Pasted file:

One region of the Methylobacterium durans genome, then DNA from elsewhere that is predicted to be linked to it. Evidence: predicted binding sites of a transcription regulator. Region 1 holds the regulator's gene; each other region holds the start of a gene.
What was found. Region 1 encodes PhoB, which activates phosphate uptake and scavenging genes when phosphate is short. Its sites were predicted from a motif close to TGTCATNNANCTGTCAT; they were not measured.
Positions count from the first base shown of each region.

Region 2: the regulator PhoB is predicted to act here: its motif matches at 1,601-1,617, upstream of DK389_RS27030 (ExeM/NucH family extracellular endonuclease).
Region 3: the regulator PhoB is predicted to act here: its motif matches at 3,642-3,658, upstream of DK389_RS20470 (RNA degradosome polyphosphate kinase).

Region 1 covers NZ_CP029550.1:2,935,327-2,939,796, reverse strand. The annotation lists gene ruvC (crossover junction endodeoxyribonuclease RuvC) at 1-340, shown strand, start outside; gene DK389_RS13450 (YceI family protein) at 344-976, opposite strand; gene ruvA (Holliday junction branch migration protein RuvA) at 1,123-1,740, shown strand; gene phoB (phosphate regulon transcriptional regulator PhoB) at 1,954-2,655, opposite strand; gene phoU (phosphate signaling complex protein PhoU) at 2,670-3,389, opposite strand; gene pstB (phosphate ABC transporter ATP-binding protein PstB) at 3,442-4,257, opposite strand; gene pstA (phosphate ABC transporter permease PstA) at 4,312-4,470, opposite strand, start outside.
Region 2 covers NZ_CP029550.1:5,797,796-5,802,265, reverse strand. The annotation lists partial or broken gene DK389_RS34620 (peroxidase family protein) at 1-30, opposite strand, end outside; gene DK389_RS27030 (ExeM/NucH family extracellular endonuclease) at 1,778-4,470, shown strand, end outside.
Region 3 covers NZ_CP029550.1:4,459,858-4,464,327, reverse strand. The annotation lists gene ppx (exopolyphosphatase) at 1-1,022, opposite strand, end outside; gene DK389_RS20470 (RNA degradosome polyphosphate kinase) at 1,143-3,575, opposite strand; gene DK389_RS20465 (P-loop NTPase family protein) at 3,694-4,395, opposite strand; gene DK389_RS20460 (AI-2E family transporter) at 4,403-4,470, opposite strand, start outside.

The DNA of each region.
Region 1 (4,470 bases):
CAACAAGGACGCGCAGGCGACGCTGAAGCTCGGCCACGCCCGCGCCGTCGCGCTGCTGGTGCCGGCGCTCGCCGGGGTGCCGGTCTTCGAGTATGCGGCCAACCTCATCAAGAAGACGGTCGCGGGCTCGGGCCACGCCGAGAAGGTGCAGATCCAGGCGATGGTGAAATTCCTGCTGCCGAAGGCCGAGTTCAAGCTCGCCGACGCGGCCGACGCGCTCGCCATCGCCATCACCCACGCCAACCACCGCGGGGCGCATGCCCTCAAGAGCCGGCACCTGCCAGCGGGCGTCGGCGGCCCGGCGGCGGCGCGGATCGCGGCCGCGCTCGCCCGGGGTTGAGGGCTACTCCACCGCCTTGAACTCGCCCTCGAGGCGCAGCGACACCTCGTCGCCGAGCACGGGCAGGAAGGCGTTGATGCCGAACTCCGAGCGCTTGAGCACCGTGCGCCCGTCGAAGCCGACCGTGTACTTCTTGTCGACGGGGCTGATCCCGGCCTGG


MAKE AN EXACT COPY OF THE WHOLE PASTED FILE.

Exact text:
One region of the Methylobacterium durans genome, then DNA from elsewhere that is predicted to be linked to it. Evidence: predicted binding sites of a transcription regulator. Region 1 holds the regulator's gene; each other region holds the start of a gene.
What was found. Region 1 encodes PhoB, which activates phosphate uptake and scavenging genes when phosphate is short. Its sites were predicted from a motif close to TGTCATNNANCTGTCAT; they were not measured.
Positions count from the first base shown of each region.

Region 2: the regulator PhoB is predicted to act here: its motif matches at 1,601-1,617, upstream of DK389_RS27030 (ExeM/NucH family extracellular endonuclease).
Region 3: the regulator PhoB is predicted to act here: its motif matches at 3,642-3,658, upstream of DK389_RS20470 (RNA degradosome polyphosphate kinase).

Region 1 covers NZ_CP029550.1:2,935,327-2,939,796, reverse strand. The annotation lists gene ruvC (crossover junction endodeoxyribonuclease RuvC) at 1-340, shown strand, start outside; gene DK389_RS13450 (YceI family protein) at 344-976, opposite strand; gene ruvA (Holliday junction branch migration protein RuvA) at 1,123-1,740, shown strand; gene phoB (phosphate regulon transcriptional regulator PhoB) at 1,954-2,655, opposite strand; gene phoU (phosphate signaling complex protein PhoU) at 2,670-3,389, opposite strand; gene pstB (phosphate ABC transporter ATP-binding protein PstB) at 3,442-4,257, opposite strand; gene pstA (phosphate ABC transporter permease PstA) at 4,312-4,470, opposite strand, start outside.
Region 2 covers NZ_CP029550.1:5,797,796-5,802,265, reverse strand. The annotation lists partial or broken gene DK389_RS34620 (peroxidase family protein) at 1-30, opposite strand, end outside; gene DK389_RS27030 (ExeM/NucH family extracellular endonuclease) at 1,778-4,470, shown strand, end outside.
Region 3 covers NZ_CP029550.1:4,459,858-4,464,327, reverse strand. The annotation lists gene ppx (exopolyphosphatase) at 1-1,022, opposite strand, end outside; gene DK389_RS20470 (RNA degradosome polyphosphate kinase) at 1,143-3,575, opposite strand; gene DK389_RS20465 (P-loop NTPase family protein) at 3,694-4,395, opposite strand; gene DK389_RS20460 (AI-2E family transporter) at 4,403-4,470, opposite strand, start outside.

The DNA of each region.
Region 1 (4,470 bases):
CAACAAGGACGCGCAGGCGACGCTGAAGCTCGGCCACGCCCGCGCCGTCGCGCTGCTGGTGCCGGCGCTCGCCGGGGTGCCGGTCTTCGAGTATGCGGCCAACCTCATCAAGAAGACGGTCGCGGGCTCGGGCCACGCCGAGAAGGTGCAGATCCAGGCGATGGTGAAATTCCTGCTGCCGAAGGCCGAGTTCAAGCTCGCCGACGCGGCCGACGCGCTCGCCATCGCCATCACCCACGCCAACCACCGCGGGGCGCATGCCCTCAAGAGCCGGCACCTGCCAGCGGGCGTCGGCGGCCCGGCGGCGGCGCGGATCGCGGCCGCGCTCGCCCGGGGTTGAGGGCTACTCCACCGCCTTGAACTCGCCCTCGAGGCGCAGCGACACCTCGTCGCCGAGCACGGGCAGGAAGGCGTTGATGCCGAACTCCGAGCGCTTGAGCACCGTGCGCCCGTCGAAGCCGACCGTGTACTTCTTGTCGACGGGGCTGATCCCGGCCTGG